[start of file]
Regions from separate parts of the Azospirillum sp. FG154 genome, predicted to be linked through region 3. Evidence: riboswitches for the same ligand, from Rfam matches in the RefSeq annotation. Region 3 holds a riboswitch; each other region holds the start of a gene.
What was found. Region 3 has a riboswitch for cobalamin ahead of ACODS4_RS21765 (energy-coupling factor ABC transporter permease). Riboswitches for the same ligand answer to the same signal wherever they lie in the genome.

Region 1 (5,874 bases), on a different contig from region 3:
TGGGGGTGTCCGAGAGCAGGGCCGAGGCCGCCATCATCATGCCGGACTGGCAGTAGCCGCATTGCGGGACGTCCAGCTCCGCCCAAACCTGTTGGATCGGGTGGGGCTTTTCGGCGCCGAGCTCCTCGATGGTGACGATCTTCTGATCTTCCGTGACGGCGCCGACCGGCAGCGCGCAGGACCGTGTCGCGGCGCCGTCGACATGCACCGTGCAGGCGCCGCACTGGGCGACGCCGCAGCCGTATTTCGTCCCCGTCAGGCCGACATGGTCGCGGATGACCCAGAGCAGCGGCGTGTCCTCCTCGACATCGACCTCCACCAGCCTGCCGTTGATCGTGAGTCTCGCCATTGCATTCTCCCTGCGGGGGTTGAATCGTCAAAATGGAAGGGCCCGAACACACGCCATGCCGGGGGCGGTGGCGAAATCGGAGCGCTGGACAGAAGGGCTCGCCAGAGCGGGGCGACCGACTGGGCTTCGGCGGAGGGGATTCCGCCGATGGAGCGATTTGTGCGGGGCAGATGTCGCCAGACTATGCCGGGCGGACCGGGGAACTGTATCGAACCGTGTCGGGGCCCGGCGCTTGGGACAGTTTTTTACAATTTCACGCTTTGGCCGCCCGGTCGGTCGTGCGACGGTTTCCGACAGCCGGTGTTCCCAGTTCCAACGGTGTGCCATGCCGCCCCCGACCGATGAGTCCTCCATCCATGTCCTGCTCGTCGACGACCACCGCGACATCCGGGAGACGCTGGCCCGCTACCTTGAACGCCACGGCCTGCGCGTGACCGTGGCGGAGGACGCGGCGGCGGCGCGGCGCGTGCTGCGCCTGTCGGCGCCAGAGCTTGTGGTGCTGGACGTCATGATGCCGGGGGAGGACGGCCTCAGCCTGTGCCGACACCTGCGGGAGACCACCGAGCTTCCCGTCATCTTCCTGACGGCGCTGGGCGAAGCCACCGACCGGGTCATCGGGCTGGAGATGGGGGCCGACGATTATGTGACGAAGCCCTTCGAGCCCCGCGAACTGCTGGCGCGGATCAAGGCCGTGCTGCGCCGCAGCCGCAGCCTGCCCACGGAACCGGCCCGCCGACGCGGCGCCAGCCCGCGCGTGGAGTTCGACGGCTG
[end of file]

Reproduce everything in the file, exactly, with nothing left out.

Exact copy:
Regions from separate parts of the Azospirillum sp. FG154 genome, predicted to be linked through region 3. Evidence: riboswitches for the same ligand, from Rfam matches in the RefSeq annotation. Region 3 holds a riboswitch; each other region holds the start of a gene.
What was found. Region 3 has a riboswitch for cobalamin ahead of ACODS4_RS21765 (energy-coupling factor ABC transporter permease). Riboswitches for the same ligand answer to the same signal wherever they lie in the genome.

Region 1 (5,874 bases), on a different contig from region 3:
TGGGGGTGTCCGAGAGCAGGGCCGAGGCCGCCATCATCATGCCGGACTGGCAGTAGCCGCATTGCGGGACGTCCAGCTCCGCCCAAACCTGTTGGATCGGGTGGGGCTTTTCGGCGCCGAGCTCCTCGATGGTGACGATCTTCTGATCTTCCGTGACGGCGCCGACCGGCAGCGCGCAGGACCGTGTCGCGGCGCCGTCGACATGCACCGTGCAGGCGCCGCACTGGGCGACGCCGCAGCCGTATTTCGTCCCCGTCAGGCCGACATGGTCGCGGATGACCCAGAGCAGCGGCGTGTCCTCCTCGACATCGACCTCCACCAGCCTGCCGTTGATCGTGAGTCTCGCCATTGCATTCTCCCTGCGGGGGTTGAATCGTCAAAATGGAAGGGCCCGAACACACGCCATGCCGGGGGCGGTGGCGAAATCGGAGCGCTGGACAGAAGGGCTCGCCAGAGCGGGGCGACCGACTGGGCTTCGGCGGAGGGGATTCCGCCGATGGAGCGATTTGTGCGGGGCAGATGTCGCCAGACTATGCCGGGCGGACCGGGGAACTGTATCGAACCGTGTCGGGGCCCGGCGCTTGGGACAGTTTTTTACAATTTCACGCTTTGGCCGCCCGGTCGGTCGTGCGACGGTTTCCGACAGCCGGTGTTCCCAGTTCCAACGGTGTGCCATGCCGCCCCCGACCGATGAGTCCTCCATCCATGTCCTGCTCGTCGACGACCACCGCGACATCCGGGAGACGCTGGCCCGCTACCTTGAACGCCACGGCCTGCGCGTGACCGTGGCGGAGGACGCGGCGGCGGCGCGGCGCGTGCTGCGCCTGTCGGCGCCAGAGCTTGTGGTGCTGGACGTCATGATGCCGGGGGAGGACGGCCTCAGCCTGTGCCGACACCTGCGGGAGACCACCGAGCTTCCCGTCATCTTCCTGACGGCGCTGGGCGAAGCCACCGACCGGGTCATCGGGCTGGAGATGGGGGCCGACGATTATGTGACGAAGCCCTTCGAGCCCCGCGAACTGCTGGCGCGGATCAAGGCCGTGCTGCGCCGCAGCCGCAGCCTGCCCACGGAACCGGCCCGCCGACGCGGCGCCAGCCCGCGCGTGGAGTTCGACGGCTG